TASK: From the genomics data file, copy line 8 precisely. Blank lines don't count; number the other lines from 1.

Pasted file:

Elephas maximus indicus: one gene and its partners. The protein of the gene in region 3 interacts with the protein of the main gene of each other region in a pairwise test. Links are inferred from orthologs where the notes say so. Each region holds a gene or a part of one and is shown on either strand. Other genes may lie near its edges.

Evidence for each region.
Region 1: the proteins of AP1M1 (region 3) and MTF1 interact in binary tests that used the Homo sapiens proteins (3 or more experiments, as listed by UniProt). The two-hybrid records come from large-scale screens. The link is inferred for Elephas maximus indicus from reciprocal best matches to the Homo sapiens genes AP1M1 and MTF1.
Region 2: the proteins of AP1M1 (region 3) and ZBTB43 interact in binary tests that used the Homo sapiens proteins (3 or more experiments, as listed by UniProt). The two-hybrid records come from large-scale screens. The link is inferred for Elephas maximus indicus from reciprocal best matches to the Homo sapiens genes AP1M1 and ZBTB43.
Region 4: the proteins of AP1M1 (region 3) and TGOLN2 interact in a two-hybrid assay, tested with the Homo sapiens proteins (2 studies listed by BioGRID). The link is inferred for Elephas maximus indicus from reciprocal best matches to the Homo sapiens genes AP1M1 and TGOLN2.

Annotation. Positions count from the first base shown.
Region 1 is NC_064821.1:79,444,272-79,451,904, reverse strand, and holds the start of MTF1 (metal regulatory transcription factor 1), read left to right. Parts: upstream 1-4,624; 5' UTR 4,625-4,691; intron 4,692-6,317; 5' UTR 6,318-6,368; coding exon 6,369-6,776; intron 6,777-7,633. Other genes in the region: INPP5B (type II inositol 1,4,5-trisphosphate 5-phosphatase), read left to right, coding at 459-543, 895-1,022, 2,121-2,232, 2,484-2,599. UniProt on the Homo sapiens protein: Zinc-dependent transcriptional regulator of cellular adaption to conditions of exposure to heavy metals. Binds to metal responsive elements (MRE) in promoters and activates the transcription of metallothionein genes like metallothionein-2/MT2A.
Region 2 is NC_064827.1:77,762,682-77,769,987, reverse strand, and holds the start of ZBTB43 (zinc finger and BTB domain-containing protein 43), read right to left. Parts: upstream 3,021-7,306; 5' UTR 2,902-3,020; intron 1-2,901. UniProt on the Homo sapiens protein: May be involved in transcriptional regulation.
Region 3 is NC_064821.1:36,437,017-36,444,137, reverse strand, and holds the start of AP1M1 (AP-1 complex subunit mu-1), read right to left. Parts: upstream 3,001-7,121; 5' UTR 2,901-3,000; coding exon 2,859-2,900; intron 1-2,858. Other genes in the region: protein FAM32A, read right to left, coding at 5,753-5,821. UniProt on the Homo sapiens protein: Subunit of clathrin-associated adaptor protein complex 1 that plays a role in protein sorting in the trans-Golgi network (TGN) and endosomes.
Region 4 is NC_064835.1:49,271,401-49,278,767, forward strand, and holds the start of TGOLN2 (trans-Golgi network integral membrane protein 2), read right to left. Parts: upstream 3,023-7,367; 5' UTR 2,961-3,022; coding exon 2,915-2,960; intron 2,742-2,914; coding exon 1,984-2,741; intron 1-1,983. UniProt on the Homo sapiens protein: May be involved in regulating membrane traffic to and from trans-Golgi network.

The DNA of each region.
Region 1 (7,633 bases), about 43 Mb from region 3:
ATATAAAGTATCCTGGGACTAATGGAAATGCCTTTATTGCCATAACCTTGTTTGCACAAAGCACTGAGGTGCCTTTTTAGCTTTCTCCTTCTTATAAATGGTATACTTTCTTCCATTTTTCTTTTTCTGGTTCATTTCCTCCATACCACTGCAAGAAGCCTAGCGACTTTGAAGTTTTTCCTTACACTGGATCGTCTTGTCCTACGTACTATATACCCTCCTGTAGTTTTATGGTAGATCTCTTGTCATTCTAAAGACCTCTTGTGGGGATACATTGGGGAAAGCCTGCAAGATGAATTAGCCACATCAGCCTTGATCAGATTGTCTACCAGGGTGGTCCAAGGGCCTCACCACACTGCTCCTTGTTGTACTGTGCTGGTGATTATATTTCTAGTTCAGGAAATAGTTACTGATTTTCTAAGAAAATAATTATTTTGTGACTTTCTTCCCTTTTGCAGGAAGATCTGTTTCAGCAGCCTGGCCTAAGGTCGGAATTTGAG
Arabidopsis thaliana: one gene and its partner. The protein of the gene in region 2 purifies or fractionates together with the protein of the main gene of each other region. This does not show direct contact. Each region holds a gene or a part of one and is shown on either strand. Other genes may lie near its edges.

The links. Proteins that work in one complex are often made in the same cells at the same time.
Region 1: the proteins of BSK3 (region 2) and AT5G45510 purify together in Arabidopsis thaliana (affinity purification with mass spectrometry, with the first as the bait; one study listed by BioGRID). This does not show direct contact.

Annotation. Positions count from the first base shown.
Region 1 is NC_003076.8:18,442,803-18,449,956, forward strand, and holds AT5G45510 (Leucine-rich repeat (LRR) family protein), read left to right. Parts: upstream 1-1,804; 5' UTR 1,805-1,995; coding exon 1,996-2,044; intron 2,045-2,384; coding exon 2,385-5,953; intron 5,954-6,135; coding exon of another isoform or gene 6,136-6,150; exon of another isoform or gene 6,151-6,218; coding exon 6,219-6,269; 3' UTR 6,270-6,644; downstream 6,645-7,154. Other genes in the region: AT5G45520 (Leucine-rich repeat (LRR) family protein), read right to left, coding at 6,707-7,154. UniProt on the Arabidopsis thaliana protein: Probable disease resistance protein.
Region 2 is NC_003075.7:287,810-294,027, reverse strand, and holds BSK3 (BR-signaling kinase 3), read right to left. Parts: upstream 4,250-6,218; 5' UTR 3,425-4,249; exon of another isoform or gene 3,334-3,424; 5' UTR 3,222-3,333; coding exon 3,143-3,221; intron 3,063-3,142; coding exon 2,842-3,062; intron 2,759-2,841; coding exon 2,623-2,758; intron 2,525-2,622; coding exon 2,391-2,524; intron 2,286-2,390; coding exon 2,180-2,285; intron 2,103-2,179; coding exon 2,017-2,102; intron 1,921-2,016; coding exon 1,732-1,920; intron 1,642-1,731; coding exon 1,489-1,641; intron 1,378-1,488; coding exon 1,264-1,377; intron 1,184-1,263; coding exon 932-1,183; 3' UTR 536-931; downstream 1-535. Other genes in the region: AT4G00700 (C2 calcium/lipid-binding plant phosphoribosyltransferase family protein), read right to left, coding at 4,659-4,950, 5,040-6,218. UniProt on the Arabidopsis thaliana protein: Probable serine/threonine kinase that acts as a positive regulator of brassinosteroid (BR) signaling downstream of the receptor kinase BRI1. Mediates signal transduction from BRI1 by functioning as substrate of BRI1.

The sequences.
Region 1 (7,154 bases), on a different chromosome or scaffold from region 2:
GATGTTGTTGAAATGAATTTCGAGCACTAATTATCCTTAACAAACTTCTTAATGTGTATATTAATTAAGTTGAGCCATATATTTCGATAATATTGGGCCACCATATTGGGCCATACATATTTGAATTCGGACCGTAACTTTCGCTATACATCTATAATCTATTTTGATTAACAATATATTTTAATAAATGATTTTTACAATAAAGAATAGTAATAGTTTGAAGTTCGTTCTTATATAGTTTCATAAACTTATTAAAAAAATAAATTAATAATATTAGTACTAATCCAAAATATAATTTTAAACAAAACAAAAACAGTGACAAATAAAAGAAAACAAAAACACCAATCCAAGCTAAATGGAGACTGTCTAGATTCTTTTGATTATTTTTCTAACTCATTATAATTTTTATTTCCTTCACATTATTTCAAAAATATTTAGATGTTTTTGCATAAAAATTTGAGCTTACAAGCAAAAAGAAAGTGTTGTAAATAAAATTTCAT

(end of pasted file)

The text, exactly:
Region 2 is NC_064827.1:77,762,682-77,769,987, reverse strand, and holds the start of ZBTB43 (zinc finger and BTB domain-containing protein 43), read right to left. Parts: upstream 3,021-7,306; 5' UTR 2,902-3,020; intron 1-2,901. UniProt on the Homo sapiens protein: May be involved in transcriptional regulation.